I’d agree that it is hard to get IP valuations right, and there’s a lot of subjectivity there, but simply washing one’s hands of a tricky question seems to me to cause more problems than it hopes to solve.

I have responded on the original post, but think it worth sharing that observation more widely, as follows, because the points made are important in this debate:

Your claim is based on a number of assumptions that you have probably never chosen to question because few do. They are nonetheless just assumptions; they are not facts.

The first of these assumptions is that the entities in France and the UK are separate entities but this is quite untrue: whilst under common control they actually form parts of a single entity. There is no reason why they are separate: a branch could also be used. It is choice but not necessity that a separate legal entity is used but to suggest that because this legal form is adopted the two entities are distinct and separate. You explicitly state that one controls the other. They are therefore not just under common control, they are an integrated whole.

That then is how they should be taxed, as a single entity. Any other approach is taxation on the basis of a fiction that does not really exist. In this case the tax base for the two companies is their combined profit. That is what they make and can return to their owners; a legal fact that the availability of group consolidated accounts recognises. The duplicity of tax and accounting approaches here is absurd: accounting seeks to reflect the reality of the integrated whole, the tax part of what is in effect the same profession seeks to deny that reality when the group profit does, in practice, provide the appropriate tax base (subject to adjustments) for the entity as a whole.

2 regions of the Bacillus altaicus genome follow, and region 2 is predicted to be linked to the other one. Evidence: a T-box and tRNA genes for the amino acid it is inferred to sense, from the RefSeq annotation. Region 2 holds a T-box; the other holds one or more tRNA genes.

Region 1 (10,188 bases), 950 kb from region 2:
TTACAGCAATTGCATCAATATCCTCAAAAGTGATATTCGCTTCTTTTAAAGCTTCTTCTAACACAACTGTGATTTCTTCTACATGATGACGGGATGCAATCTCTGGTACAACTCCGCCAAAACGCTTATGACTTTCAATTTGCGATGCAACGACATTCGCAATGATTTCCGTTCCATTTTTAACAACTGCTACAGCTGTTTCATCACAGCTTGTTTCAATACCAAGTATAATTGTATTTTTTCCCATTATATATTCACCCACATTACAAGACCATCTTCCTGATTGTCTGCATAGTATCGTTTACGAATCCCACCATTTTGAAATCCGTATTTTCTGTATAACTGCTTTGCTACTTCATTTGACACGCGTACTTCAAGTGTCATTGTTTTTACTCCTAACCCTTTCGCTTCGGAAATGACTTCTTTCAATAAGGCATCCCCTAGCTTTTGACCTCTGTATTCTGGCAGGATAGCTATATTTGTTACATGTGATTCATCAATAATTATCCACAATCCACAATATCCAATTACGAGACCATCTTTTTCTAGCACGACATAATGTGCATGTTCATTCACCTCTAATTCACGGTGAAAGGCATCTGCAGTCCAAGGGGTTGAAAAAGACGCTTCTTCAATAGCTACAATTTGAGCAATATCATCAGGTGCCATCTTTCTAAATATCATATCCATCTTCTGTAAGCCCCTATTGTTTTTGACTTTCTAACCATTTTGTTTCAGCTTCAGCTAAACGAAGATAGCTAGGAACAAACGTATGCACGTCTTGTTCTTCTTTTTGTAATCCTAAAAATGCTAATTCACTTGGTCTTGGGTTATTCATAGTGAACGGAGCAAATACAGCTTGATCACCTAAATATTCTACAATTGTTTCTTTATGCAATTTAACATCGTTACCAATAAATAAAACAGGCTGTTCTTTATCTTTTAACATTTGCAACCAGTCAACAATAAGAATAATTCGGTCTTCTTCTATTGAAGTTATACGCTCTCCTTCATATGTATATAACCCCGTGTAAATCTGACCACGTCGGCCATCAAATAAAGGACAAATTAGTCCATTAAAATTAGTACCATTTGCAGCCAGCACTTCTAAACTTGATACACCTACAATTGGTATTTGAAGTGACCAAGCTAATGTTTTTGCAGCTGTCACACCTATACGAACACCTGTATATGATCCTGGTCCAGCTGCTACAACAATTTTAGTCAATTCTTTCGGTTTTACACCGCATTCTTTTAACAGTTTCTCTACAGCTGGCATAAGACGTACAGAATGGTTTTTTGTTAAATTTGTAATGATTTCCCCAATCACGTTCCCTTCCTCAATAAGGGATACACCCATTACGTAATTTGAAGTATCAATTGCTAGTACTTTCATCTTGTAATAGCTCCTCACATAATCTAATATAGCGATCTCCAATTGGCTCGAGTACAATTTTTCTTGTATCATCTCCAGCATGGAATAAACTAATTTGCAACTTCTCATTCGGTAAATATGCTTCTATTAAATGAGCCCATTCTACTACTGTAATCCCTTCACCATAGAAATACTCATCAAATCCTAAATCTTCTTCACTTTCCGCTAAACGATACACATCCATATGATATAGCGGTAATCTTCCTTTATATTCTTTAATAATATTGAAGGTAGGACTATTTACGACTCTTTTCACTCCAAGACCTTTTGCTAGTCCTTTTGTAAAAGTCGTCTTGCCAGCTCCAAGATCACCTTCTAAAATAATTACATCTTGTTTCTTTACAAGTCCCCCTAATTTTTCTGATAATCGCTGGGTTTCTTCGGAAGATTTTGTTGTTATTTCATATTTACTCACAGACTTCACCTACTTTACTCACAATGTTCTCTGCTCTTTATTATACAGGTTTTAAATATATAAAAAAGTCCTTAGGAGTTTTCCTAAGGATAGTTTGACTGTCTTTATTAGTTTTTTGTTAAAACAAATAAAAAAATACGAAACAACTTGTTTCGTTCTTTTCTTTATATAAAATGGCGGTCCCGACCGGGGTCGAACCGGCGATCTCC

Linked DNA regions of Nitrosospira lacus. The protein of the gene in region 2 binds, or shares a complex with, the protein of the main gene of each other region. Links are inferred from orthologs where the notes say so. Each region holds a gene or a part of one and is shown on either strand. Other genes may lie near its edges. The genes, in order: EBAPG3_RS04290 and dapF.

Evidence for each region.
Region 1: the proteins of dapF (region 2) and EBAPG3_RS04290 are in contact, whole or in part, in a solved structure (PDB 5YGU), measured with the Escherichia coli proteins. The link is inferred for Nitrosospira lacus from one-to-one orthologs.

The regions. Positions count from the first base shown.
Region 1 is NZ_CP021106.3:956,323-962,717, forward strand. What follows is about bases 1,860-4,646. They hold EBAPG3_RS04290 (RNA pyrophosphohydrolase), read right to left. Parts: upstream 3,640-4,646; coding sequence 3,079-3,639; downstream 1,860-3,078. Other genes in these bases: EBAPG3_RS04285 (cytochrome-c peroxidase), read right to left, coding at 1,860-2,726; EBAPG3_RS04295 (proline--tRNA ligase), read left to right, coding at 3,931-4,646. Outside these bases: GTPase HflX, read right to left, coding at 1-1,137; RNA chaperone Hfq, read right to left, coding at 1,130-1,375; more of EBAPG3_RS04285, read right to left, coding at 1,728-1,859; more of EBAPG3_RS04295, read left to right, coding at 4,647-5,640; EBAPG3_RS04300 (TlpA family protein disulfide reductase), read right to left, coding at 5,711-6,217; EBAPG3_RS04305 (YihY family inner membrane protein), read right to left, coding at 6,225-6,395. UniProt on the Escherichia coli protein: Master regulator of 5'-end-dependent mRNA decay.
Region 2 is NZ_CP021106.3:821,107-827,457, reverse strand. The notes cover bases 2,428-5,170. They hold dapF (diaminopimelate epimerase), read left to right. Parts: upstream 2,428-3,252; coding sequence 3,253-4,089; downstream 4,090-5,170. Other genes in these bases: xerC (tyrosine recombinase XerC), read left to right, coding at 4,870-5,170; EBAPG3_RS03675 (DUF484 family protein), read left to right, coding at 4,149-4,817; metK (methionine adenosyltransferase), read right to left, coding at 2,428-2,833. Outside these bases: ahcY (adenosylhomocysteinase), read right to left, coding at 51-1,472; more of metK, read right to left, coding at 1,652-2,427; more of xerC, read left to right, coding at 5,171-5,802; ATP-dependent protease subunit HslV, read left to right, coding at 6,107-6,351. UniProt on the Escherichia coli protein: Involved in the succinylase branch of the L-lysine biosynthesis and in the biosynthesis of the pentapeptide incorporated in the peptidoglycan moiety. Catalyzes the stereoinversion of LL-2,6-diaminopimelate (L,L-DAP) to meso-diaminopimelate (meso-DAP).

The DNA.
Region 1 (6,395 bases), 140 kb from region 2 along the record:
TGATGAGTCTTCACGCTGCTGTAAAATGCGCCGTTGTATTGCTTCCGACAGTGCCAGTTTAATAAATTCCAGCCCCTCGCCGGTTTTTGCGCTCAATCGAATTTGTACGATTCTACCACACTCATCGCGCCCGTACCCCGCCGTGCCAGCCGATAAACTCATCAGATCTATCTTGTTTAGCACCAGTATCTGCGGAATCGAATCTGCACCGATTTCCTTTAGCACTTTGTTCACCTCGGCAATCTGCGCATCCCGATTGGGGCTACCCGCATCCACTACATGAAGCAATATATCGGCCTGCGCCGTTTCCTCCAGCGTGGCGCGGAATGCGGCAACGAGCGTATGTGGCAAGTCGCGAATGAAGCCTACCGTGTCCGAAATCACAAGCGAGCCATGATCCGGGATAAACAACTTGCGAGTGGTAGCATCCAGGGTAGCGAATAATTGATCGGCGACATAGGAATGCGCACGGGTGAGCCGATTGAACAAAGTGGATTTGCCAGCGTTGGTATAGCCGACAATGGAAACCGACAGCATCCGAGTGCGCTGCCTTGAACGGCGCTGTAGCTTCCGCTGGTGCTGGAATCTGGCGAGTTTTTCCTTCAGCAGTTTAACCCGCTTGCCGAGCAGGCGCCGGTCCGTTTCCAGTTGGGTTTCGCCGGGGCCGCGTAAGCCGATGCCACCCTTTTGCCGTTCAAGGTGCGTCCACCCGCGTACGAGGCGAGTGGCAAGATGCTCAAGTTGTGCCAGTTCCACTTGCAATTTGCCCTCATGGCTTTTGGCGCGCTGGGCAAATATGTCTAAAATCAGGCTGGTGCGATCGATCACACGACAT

In that case the question to be asked is how the group profit is allocated between the states in which the combined company operates. That has, again, to reflect economic reality. And if a payment was made from France to the UK for the use of intellectual property that was the supposed property of the UK group that would, of course, be eliminated from consideration in the group accounts as being irrelevant to the overall profit made. All it represents is an allocation of profit — which is of course subject to challenge by both tax authorities on the basis of its artificiality under transfer pricing rules.